How to Read Food Labels & the Nutrition Facts Panel for Weight Loss
Written by Diet Bites
Learning how to read food labels and applying the knowledge to your daily diet is a big step towards weight loss....
Comparisons: The %DV also makes it easy for you to make comparisons.
You can compare one product or brand to a similar product. It's easy to see which one is higher or lower in a nutrient because the serving sizes are generally consistent for similar types of foods.
Nutrient Content Claims: You can quickly distinguish one claim from another, such as "reduced fat" vs. "light" or "nonfat."
Just compare the %DVs for Total Fat in each food product to see which one is higher or lower in that nutrient--there is no need to memorize definitions. This works when comparing all nutrient content claims, e.g., less, light, low, free, more, high, etc.
Dietary Trade-Offs: You can use the %DV to help you make dietary trade-offs with other foods throughout the day.
You don't have to give up a favorite food to eat a healthy diet. When a food you like is high in fat, balance it with foods that are low in fat at other times of the day. Also, pay attention to how much you eat so that the total amount of fat for the day stays below 100%DV.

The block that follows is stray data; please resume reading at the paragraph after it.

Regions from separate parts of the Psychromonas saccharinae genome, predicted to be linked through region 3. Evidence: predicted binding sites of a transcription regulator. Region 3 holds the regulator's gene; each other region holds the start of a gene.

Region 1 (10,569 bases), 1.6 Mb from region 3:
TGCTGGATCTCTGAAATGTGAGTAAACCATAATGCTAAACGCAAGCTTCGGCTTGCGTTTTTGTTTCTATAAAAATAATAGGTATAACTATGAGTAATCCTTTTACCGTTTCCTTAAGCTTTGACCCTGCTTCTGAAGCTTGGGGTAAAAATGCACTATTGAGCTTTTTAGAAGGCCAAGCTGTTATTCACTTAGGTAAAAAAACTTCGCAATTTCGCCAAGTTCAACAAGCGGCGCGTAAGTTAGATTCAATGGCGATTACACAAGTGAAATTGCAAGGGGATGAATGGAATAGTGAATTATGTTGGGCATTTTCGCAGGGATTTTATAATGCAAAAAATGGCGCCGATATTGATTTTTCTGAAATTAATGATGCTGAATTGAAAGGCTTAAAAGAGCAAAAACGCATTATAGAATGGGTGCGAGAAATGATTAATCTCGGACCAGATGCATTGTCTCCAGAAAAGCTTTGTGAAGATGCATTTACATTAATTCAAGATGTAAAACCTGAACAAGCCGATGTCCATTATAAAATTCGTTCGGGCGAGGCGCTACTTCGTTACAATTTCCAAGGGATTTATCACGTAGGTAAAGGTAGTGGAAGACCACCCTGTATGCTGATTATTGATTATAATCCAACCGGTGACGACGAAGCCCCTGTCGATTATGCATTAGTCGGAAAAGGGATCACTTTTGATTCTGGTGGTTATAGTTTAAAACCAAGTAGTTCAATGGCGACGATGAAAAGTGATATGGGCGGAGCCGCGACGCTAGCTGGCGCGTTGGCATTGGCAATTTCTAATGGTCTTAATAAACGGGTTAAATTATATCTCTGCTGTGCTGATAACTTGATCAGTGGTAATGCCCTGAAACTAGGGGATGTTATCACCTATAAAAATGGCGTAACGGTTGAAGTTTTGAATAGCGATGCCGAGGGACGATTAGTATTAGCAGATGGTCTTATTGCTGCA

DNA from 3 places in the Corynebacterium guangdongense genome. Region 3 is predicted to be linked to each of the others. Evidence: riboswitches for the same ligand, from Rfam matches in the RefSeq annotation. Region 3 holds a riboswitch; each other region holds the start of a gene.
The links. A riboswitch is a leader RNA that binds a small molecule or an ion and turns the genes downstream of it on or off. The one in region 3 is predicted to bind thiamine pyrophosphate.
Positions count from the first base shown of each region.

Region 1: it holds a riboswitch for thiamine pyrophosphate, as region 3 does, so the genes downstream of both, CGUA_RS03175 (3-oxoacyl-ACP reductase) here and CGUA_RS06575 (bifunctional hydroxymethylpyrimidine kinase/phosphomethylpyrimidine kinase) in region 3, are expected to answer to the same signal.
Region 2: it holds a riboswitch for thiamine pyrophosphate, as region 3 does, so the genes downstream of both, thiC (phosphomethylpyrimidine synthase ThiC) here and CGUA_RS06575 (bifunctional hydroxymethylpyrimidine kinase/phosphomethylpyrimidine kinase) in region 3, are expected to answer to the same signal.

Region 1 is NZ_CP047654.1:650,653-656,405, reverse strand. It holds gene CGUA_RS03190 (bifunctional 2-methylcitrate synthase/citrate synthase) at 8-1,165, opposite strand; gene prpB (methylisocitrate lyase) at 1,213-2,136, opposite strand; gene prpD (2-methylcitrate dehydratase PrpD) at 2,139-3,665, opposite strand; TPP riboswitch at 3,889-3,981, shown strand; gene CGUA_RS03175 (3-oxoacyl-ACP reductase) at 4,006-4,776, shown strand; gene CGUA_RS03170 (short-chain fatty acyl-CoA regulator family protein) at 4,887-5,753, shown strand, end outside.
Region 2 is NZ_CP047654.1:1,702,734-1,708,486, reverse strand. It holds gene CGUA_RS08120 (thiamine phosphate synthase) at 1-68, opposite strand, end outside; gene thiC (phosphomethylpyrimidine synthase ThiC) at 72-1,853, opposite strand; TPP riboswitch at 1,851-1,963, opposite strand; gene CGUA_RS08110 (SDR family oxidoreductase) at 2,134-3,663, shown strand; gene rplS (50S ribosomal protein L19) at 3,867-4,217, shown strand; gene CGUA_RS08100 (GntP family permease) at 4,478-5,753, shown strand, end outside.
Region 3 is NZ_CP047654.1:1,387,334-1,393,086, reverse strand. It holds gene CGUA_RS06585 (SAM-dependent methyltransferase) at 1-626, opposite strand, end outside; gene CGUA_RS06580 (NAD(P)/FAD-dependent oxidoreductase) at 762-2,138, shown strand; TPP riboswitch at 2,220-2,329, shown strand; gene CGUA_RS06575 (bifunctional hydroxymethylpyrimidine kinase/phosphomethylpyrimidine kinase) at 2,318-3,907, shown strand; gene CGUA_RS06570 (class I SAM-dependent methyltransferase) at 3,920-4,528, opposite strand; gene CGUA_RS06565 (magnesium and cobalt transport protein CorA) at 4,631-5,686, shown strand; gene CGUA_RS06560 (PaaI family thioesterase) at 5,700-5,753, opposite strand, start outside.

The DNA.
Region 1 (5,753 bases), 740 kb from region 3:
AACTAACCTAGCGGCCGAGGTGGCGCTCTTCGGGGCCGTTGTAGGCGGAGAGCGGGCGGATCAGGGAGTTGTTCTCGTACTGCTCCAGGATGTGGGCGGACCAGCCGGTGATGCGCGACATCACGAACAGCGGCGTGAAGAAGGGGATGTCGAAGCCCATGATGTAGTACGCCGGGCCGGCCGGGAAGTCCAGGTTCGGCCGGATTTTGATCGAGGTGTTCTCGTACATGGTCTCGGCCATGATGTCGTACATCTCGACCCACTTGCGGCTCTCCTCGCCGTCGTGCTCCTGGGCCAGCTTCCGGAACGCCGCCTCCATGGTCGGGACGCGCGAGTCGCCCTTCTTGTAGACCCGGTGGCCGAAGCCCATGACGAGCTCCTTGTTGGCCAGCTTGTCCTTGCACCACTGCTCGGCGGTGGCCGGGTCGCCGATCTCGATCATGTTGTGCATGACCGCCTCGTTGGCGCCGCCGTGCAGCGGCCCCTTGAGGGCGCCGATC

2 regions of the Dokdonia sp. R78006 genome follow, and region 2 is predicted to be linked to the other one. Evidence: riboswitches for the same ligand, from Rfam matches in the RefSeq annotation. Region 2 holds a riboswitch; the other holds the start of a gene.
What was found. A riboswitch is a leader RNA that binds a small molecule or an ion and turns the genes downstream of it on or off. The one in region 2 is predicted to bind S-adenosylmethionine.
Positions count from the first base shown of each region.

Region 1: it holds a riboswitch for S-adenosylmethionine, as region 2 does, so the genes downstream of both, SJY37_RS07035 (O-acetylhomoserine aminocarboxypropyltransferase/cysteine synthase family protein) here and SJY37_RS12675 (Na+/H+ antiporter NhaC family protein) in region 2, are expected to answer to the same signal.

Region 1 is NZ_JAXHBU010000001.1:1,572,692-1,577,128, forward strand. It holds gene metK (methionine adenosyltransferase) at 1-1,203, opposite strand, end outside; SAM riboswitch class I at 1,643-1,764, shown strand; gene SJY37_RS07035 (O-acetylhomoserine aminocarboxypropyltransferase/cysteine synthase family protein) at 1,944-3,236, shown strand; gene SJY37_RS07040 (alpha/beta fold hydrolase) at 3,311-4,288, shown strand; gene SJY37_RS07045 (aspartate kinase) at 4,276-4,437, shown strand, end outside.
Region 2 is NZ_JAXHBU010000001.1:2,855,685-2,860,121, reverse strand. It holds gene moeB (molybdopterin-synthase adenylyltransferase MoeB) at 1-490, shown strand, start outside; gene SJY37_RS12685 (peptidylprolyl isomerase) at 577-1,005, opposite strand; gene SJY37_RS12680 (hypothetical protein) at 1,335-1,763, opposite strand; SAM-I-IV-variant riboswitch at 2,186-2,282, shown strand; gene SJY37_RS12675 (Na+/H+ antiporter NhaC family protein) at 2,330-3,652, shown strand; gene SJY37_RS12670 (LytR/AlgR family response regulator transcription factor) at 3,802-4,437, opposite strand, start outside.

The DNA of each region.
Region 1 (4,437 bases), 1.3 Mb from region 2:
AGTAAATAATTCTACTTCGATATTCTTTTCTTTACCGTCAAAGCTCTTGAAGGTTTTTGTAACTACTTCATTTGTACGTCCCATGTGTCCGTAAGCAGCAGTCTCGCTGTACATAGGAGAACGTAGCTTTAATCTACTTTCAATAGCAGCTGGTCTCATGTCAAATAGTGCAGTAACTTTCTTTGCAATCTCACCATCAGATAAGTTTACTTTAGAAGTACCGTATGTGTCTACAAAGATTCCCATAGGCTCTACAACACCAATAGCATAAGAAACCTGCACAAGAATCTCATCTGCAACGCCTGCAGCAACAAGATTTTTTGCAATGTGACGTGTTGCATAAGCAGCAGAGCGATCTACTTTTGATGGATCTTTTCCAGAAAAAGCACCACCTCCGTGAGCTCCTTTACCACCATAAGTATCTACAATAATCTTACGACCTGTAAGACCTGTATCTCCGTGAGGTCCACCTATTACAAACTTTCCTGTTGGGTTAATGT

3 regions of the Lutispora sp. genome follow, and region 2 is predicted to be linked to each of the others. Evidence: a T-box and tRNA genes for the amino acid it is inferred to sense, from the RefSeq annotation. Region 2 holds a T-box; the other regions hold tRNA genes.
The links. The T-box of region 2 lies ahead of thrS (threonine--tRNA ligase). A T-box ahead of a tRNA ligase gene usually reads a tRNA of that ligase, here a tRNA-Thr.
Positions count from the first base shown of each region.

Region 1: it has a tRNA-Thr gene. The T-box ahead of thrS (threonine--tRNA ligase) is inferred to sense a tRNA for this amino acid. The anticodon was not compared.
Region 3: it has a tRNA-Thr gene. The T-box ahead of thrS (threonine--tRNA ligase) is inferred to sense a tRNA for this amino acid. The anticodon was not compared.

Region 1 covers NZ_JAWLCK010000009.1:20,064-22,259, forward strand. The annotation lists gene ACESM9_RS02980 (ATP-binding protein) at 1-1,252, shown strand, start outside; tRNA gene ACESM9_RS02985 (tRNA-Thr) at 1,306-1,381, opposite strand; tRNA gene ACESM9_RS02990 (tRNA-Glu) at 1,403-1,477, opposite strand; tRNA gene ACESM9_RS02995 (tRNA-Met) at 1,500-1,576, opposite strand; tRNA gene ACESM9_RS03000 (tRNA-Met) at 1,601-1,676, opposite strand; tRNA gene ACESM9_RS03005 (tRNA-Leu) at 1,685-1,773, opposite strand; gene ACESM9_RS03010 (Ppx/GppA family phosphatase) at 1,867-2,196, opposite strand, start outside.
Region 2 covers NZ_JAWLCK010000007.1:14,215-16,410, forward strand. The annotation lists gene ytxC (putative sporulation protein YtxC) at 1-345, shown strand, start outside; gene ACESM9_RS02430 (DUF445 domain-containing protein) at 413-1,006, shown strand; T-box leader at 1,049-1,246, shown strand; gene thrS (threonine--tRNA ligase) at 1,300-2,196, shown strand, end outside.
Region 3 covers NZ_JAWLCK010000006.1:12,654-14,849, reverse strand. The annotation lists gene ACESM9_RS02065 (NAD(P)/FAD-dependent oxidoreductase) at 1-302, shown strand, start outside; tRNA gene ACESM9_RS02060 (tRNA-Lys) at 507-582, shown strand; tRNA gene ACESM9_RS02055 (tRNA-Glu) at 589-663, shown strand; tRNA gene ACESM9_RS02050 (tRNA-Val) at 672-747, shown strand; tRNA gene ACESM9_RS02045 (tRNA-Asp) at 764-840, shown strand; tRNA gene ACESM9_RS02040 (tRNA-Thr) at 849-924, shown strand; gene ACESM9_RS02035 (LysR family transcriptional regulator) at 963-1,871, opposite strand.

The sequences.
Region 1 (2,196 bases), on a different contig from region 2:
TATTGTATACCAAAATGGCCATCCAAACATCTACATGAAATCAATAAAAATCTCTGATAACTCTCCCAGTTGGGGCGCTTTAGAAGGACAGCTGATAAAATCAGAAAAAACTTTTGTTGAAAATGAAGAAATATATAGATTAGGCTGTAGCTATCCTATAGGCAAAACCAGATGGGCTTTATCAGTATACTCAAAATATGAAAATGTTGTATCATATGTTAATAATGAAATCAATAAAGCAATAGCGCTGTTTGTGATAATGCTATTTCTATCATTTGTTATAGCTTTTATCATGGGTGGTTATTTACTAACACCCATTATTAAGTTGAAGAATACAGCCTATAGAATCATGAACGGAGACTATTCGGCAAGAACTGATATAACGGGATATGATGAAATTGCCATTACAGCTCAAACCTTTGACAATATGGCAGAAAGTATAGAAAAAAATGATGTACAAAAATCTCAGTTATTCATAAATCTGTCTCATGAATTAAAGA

Nutrients that Have No %DV: Trans Fats, Sugars, and Protein:Note that Trans fat, Sugars and, Protein do not list a %DV on the Nutrition Facts panel.
Trans Fat: Scientific reports link trans fat (and saturated fat) with raising LDL ("bad") blood cholesterol levels, both of which increase your risk of coronary heart disease, a leading cause of death in the US.
But experts could not provide a reference value for trans fat nor any other information that FDA believes is sufficient to establish a Daily Value or %DV.
Sugars: No daily reference value has been established because no recommendations have been made for the total amount of sugars to eat in a day.
Keep in mind, the sugars listed on the Nutrition Facts panel include naturally occurring sugars (like those in fruit and milk) as well as those added to a food or drink. Check the ingredient list for specifics on added sugars.
Protein: A %DV is required to be listed if a claim is made for protein, such as "high in protein". Otherwise, unless the food is meant for use by infants and children under 4 years old, none is needed. Current scientific evidence indicates that protein intake is not a public health concern for adults and children over 4 years of age.
To limit nutrients that have no %DV, like trans fat and sugars, compare the labels of similar products and choose the food with the lowest amount. Continue Reading About Nutrition Labels